It is never entirely fair to compare a movie to the book it is based on. They are two different media that operate in different spheres of perception–one visual, and the other contemplative. Yet “Ender’s Game” is such a well-loved piece of science fiction that it is hard to justify all the changes that were made for the sake of the film. The movie falls victim to the “Phantom Menace” problem: it was dumbed down too much. It is ok to target a young audience with this story–Card’s novel is arguably a book for kids. But you can’t tear the essence of the story out in an attempt to make this friendlier for the kid audience; doing so puts this adaptation on a foundation of sand.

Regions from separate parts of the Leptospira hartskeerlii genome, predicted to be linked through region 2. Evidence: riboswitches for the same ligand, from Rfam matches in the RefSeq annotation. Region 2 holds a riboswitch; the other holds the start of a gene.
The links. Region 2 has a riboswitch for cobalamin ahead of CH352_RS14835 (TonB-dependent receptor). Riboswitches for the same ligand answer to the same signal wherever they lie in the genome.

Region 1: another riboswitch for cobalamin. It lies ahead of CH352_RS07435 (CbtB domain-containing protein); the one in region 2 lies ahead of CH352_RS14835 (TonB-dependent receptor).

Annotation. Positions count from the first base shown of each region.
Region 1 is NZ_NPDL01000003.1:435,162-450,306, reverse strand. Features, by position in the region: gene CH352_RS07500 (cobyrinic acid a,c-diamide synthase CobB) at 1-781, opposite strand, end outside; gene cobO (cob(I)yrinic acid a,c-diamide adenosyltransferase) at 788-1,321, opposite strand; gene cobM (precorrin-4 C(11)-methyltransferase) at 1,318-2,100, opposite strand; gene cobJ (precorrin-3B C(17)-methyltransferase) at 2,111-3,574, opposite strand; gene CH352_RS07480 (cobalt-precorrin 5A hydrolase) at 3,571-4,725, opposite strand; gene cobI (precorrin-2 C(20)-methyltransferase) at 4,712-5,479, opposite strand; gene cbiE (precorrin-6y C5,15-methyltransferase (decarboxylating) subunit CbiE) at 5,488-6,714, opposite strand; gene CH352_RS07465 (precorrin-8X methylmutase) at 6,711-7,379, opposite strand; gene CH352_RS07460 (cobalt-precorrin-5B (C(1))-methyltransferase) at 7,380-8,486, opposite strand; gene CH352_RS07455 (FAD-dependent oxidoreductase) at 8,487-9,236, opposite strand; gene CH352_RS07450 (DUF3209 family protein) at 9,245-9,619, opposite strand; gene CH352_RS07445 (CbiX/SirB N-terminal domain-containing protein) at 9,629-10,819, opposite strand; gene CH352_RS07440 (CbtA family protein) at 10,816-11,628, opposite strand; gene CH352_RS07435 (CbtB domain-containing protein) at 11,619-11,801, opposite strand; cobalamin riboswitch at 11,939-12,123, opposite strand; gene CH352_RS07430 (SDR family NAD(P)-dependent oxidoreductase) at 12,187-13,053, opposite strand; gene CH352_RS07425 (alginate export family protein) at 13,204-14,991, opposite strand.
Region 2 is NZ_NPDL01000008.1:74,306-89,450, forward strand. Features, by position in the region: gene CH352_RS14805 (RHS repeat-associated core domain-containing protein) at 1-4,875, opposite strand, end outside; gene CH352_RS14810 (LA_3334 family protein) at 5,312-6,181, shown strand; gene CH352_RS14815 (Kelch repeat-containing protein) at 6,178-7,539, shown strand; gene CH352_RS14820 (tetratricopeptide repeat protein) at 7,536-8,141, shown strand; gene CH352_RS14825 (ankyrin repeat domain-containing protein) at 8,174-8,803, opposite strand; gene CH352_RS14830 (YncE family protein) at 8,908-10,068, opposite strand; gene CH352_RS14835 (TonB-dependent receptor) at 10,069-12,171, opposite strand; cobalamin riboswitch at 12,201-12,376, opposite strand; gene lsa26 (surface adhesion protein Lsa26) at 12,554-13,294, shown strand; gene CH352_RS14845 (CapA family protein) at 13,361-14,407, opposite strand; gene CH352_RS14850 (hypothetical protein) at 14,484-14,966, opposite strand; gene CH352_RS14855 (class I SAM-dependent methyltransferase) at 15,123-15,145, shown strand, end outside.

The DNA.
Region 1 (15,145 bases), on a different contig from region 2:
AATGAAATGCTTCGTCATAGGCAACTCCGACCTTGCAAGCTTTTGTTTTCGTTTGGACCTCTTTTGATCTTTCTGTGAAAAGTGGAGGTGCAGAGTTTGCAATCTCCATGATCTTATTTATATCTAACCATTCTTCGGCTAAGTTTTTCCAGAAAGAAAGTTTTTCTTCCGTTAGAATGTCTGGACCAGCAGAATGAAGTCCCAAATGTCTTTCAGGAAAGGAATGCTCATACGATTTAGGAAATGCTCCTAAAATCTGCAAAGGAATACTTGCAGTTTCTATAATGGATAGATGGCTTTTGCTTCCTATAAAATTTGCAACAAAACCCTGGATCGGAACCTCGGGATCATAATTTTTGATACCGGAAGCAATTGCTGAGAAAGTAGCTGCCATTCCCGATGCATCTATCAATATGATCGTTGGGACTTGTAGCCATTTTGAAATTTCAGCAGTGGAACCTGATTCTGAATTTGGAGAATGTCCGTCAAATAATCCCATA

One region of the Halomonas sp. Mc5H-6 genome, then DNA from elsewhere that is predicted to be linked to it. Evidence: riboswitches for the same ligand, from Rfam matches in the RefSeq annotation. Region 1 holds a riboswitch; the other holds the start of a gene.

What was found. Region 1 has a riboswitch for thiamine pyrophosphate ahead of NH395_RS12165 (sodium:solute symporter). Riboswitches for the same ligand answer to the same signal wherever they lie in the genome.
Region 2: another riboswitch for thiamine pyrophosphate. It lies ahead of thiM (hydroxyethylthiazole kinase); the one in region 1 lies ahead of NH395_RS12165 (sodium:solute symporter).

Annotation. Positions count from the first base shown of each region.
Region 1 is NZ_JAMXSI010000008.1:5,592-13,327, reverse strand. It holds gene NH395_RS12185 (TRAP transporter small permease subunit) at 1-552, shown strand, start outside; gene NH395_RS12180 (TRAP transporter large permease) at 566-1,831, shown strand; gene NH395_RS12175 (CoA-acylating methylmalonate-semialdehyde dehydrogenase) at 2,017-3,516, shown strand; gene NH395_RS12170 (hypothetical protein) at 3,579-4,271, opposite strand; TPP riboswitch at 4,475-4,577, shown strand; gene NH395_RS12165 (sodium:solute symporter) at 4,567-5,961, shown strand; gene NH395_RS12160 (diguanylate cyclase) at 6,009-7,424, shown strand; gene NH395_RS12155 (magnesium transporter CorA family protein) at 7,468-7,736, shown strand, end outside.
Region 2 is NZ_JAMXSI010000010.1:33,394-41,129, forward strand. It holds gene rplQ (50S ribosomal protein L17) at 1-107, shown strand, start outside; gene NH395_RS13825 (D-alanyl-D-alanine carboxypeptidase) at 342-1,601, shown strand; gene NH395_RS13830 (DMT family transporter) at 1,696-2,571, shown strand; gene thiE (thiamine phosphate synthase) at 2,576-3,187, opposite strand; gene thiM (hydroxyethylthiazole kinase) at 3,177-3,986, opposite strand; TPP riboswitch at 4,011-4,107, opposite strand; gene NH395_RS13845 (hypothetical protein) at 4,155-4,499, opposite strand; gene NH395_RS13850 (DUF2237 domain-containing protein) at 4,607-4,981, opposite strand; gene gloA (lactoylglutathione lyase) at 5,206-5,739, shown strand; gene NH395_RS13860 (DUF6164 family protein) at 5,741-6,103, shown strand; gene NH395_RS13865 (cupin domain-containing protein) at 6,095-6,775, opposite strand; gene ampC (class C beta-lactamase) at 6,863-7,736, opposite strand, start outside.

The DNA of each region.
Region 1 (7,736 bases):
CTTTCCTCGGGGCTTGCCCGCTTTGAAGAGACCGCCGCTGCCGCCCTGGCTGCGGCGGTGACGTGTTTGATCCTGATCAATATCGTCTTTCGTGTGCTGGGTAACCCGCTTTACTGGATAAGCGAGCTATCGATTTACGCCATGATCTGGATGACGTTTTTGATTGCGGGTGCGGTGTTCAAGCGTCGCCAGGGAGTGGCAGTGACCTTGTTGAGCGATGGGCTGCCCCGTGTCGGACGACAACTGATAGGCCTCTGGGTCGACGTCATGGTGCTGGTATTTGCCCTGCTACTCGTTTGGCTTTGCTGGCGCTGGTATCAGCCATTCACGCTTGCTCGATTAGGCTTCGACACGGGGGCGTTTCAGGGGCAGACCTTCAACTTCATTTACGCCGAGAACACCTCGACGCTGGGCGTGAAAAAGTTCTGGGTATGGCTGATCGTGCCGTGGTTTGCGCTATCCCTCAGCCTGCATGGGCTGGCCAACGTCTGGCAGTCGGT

In the near future, a hostile alien race (called the Formics) have attacked Earth. If not for the legendary heroics of International Fleet Commander Mazer Rackham (Ben Kingsley), all would have been lost. In preparation for the next attack, the highly esteemed Colonel Hyrum Graff (Harrison Ford) and the International Military are training only the best young children to find the future Mazer. Ender Wiggin (Asa Butterfield), a shy, but strategically brilliant boy is pulled out of his school to join the elite. Arriving at Battle School, Ender quickly and easily masters increasingly difficult war games, distinguishing himself and winning respect amongst his peers. Ender is soon ordained by Graff as the military’s next great hope, resulting in his promotion to Command School. Once there, he’s trained by Mazer Rackham, himself, to lead his fellow soldiers into an epic battle that will determine the future of Earth and save the human race. Based on the best-selling, award winning novel, ENDER’S GAME is an epic adventure which stars Asa Butterfield, Hailee Steinfeld, Ben Kingsley, Viola Davis, with Abigail Breslin and Harrison Ford. (Synopsis by Summit)